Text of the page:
The president’s budget shows that not even he buys that argument now. It states: “To better align DSH payments with expected levels of uncompensated care, the Budget proposes to begin the reductions in 2015, instead of 2014.” That is, the president expects that the Medicaid and exchange subsidies won’t eliminate that $360 million of uncompensated care next year. And it’s not because some states are choosing not to expand Medicaid — he proposes to rescind the cuts even in states that are expanding it.
2. The PPACA won’t reduce the deficit.
Rescinding the DSH cuts demonstrates why the health‐care law’s supposed “deficit reduction” is a mirage.
Washington has a bipartisan tradition of overspending in the current year while enacting spending cuts and tax increases that will take effect in later years. Those “out‐year” measures make the ten‐year budget figures appear more responsible than they would if current‐year policies were continued. When the out‐year spending cuts and tax hikes are due to take effect, Washington rescinds them, and the cycle begins again. Congress has postponed planned cuts in Medicare physician payments every year for the past decade. This year, Obama rescinded cuts the PPACA would make to private Medicare plans, and both parties are lining up to repeal the law’s medical‐device tax and the board it would create to reduce Medicare spending.
The president’s latest DSH proposal is a classic “dessert now, spinach later” ruse. To “pay for” this $360 million increase, he proposed cutting DSH payments by that exact amount in 2015 and 2016. He even proposed an additional $3.6 billion cut — in 2023.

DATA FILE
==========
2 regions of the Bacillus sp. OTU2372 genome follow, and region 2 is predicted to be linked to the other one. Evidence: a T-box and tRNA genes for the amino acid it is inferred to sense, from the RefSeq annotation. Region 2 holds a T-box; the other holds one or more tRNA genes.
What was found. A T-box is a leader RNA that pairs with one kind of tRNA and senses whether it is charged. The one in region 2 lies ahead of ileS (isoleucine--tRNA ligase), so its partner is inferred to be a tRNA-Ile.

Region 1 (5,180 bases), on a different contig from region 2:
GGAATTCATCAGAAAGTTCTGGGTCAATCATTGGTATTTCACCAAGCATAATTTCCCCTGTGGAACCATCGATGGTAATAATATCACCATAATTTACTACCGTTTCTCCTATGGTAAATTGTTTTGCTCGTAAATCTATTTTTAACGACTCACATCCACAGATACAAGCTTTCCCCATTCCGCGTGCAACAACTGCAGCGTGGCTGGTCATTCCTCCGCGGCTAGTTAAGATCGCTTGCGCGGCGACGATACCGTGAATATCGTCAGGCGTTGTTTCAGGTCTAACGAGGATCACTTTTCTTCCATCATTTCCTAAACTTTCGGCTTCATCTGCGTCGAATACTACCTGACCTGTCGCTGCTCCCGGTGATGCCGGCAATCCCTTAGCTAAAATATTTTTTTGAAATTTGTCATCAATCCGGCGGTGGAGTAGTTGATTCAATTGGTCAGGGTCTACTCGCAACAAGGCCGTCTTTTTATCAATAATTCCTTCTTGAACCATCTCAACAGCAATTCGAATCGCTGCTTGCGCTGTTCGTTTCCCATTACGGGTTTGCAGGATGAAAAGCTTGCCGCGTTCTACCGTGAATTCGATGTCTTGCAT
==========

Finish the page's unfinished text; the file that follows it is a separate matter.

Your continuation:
3. Hospitals can stop crying poverty.
Hospitals, which lobbied for the PPACA, have been threatening that unless states implement the Medicaid expansion, the Medicaid DSH cuts will lead to layoffs and closures in their districts.
President Obama has rescued the hospital lobby from that self‐inflicted wound. The hospitals can no longer use the Medicaid DSH cuts as their boogeyman, because now everyone knows the president will rescind this year’s cuts, and next year’s cuts, and …
4. States don’t need to expand Medicaid to protect hospitals.
The Washington Post reports that rescission of the DSH cuts “could make it a bit easier for states not to expand the Medicaid program. If they know the additional dollars are coming in, there’s a bit less worry about turning down the Medicaid expansion funds.” At the same time, the president has undercut expansion supporters by admitting that expanding Medicaid will not reduce uncompensated care.
The president’s budget shows that the brave state legislators who have been fighting the Medicaid expansion in states like Ohio and Florida were right all along — and it makes expansion supporters, like Governors Rick Scott (R., Fla.) and John Kasich (R., Ohio), look rather silly.
This relatively small spending item is a big admission that the president’s health‐care law simply won’t work, and it should provide encouragement to state officials who are still resisting the massive increase in deficit spending, government bureaucracy, and health‐care costs the PPACA embodies.